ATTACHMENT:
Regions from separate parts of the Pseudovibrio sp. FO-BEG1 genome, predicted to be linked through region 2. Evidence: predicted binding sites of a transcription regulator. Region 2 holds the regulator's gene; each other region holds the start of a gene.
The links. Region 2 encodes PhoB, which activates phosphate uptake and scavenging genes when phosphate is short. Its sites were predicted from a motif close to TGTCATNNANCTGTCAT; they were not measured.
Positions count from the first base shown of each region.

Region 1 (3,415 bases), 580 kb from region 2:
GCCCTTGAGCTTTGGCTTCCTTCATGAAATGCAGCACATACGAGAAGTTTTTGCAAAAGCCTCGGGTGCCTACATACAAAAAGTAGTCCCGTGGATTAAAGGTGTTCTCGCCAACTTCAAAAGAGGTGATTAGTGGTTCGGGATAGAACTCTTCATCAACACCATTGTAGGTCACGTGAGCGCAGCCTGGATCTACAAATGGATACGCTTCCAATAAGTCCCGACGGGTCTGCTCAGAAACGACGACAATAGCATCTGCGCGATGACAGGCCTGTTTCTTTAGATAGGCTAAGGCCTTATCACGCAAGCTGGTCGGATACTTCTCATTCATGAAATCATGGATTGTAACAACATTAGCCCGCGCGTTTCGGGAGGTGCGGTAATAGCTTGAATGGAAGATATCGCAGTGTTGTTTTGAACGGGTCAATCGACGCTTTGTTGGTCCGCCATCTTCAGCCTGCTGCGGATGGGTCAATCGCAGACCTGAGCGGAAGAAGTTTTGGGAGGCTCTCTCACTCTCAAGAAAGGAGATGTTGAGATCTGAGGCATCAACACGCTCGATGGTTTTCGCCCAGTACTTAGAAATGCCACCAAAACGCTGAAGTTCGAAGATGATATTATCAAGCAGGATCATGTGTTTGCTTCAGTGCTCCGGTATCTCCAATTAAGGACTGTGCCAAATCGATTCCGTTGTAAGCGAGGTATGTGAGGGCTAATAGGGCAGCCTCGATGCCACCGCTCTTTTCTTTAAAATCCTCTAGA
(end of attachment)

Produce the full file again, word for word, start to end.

Regions from separate parts of the Pseudovibrio sp. FO-BEG1 genome, predicted to be linked through region 2. Evidence: predicted binding sites of a transcription regulator. Region 2 holds the regulator's gene; each other region holds the start of a gene.
The links. Region 2 encodes PhoB, which activates phosphate uptake and scavenging genes when phosphate is short. Its sites were predicted from a motif close to TGTCATNNANCTGTCAT; they were not measured.
Positions count from the first base shown of each region.

Region 1 (3,415 bases), 580 kb from region 2:
GCCCTTGAGCTTTGGCTTCCTTCATGAAATGCAGCACATACGAGAAGTTTTTGCAAAAGCCTCGGGTGCCTACATACAAAAAGTAGTCCCGTGGATTAAAGGTGTTCTCGCCAACTTCAAAAGAGGTGATTAGTGGTTCGGGATAGAACTCTTCATCAACACCATTGTAGGTCACGTGAGCGCAGCCTGGATCTACAAATGGATACGCTTCCAATAAGTCCCGACGGGTCTGCTCAGAAACGACGACAATAGCATCTGCGCGATGACAGGCCTGTTTCTTTAGATAGGCTAAGGCCTTATCACGCAAGCTGGTCGGATACTTCTCATTCATGAAATCATGGATTGTAACAACATTAGCCCGCGCGTTTCGGGAGGTGCGGTAATAGCTTGAATGGAAGATATCGCAGTGTTGTTTTGAACGGGTCAATCGACGCTTTGTTGGTCCGCCATCTTCAGCCTGCTGCGGATGGGTCAATCGCAGACCTGAGCGGAAGAAGTTTTGGGAGGCTCTCTCACTCTCAAGAAAGGAGATGTTGAGATCTGAGGCATCAACACGCTCGATGGTTTTCGCCCAGTACTTAGAAATGCCACCAAAACGCTGAAGTTCGAAGATGATATTATCAAGCAGGATCATGTGTTTGCTTCAGTGCTCCGGTATCTCCAATTAAGGACTGTGCCAAATCGATTCCGTTGTAAGCGAGGTATGTGAGGGCTAATAGGGCAGCCTCGATGCCACCGCTCTTTTCTTTAAAATCCTCTAGA